Wall Street sets course for monthly losses, worst quarter since COVID outbreak

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NEW YORK (Businesshala) – Wall Street oscillated on Thursday, as investors spent the last day of a quarter filled with concerns over the Delta COVID version and inflationary fears, in Washington to fund the government and halt the shutdown. In view of the ongoing efforts for

FILE PHOTO: A Wall St. Street sign is seen near the New York Stock Exchange (NYSE) in New York City, US, September 17, 2019. Businesshala/Brendan McDermid/File photo

The S&P 500 and the Dow were in negative territory, with the blue-chip Dow down about 1%, while the tech-laden Nasdaq was higher that day.

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By mid-afternoon there was damage on the news that the Senate approved a stopgap spending bill to keep the US government running.

All three major US stock indexes are on track to show their worst quarterly performance since the early months of 2020, when the COVID-19 pandemic brought the global economy to its knees.

The S&P and Nasdaq are set to show modest gains in the July to September period, while the Dow is headed for a modest quarterly loss.

For the month, all three indexes are on course to post their worst quarterly losses since the September-October period last year, which has historically been the weakest and most volatile time of the year for the stock market.

The tug-of-war between growth and price persisted throughout the month and into the quarter. The S&P Growth Index fell nearly 5% in September, yet is on course to post a quarterly profit of more than 2%, while the value has dropped about 3% this month, but for the July-to-September period is almost 1% is down.

“There has certainly been a sea change this month in particular, because there have been some incidents,” said Tim Griskey, chief investment strategist at Inverness Council in New York.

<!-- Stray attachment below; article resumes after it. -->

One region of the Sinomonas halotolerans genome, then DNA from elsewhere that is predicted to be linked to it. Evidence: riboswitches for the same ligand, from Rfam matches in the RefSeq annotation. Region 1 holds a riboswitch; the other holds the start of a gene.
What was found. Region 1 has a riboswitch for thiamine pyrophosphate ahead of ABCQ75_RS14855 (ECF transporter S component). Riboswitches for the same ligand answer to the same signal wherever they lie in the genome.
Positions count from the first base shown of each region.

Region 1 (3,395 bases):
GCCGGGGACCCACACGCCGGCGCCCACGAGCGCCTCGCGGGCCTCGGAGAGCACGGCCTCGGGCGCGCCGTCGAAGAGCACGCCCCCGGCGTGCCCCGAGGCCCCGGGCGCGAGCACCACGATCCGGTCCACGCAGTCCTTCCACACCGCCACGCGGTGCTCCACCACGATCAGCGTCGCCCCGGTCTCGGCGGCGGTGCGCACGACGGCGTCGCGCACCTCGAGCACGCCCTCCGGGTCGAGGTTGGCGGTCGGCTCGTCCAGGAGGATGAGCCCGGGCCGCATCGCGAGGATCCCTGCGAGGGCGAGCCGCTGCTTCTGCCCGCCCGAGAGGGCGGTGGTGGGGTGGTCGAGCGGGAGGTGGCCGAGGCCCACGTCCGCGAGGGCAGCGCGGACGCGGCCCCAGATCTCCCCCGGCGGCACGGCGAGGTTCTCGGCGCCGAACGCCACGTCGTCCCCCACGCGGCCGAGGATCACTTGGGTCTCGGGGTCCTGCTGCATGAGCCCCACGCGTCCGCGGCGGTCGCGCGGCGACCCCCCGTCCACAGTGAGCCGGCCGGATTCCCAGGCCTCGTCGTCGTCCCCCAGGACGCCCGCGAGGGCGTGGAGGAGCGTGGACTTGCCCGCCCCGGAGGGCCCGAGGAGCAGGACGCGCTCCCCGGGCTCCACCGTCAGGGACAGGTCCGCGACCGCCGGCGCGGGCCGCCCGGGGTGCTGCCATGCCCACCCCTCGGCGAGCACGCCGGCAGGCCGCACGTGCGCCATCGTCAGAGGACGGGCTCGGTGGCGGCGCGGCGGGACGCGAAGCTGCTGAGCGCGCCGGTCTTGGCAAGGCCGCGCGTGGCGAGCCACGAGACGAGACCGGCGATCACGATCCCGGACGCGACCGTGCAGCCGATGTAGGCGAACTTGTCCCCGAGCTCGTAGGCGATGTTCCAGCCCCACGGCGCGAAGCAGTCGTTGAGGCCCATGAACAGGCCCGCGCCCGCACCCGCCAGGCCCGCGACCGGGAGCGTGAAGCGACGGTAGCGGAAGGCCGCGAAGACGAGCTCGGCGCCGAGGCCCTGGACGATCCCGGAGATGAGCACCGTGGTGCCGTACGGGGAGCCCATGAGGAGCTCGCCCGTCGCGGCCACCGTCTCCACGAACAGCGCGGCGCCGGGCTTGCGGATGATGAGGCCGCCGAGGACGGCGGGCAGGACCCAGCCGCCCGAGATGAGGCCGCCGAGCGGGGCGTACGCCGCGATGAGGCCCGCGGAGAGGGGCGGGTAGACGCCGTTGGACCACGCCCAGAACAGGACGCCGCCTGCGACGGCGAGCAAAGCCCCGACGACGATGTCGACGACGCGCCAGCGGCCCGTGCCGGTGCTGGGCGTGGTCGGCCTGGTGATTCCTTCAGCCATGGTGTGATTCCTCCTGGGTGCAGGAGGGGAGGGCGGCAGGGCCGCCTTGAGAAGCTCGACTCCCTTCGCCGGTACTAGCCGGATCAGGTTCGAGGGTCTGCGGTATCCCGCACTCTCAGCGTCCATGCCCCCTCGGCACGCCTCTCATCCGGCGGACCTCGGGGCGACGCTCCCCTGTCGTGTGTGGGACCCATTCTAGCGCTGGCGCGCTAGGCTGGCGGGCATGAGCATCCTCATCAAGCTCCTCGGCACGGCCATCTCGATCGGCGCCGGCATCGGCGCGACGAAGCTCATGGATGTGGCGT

“The rise in interest rates has caused a rotation of growth stocks, linked to an increase in inflation expectations, and in fact the Fed raised their near-term expectations for inflation at their last meeting,” Griskey said. of it.”

More precisely, at the sector level, the FAANG group of momentum stocks is set to show a monthly decline of nearly 4% and a quarterly decline of more than 3%.

Additionally, the transportation stock, widely viewed as a barometer of economic health, is on track to post a monthly loss of more than 3% and a quarterly decline of nearly 5%.

On the economic front, initial jobless claims rose unexpectedly high for the third straight week. Market participants now look to consumer spending, inflation and factory activity data for signs of economic health and for clues about the US Federal Reserve reducing its asset purchases and raising key interest rates.

Fed Chair Jerome Powell, along with Treasury Secretary Janet Yellen, testified before the US House Committee on Financial Services, even as an imminent deadline for funding the government on Capitol Hill and a possible shutdown and credit default The altercation continued due to the threat of

“The credit limit issue has had a negative impact on stock prices,” Grisky said. “In the short term, politics affects traders and those looking for an edge.”

The Dow Jones Industrial Average fell 320.19 points, or 0.93%, to 34,070.53, the S&P 500 fell 16.26 points, or 0.37%, to 4,343.2 and the Nasdaq Composite rose 57.74 points, or 0.4%, to 14,570.18.

Among key sectors in the S&P 500, communications services were gaining the highest percentage, while consumer staples were at the bottom.

A decline in issues leading to a 1.56-to-1 ratio on the NYSE; On the Nasdaq, a 1.17-to-1 ratio favored advances.

The S&P 500 posted four new 52-week highs and two new lows; The Nasdaq Composite posted 35 new highs and 137 new lows.

Reporting by Stephen Culp; Additional reporting by Devik Jain in Bengaluru; Editing by Lisa Shumaker


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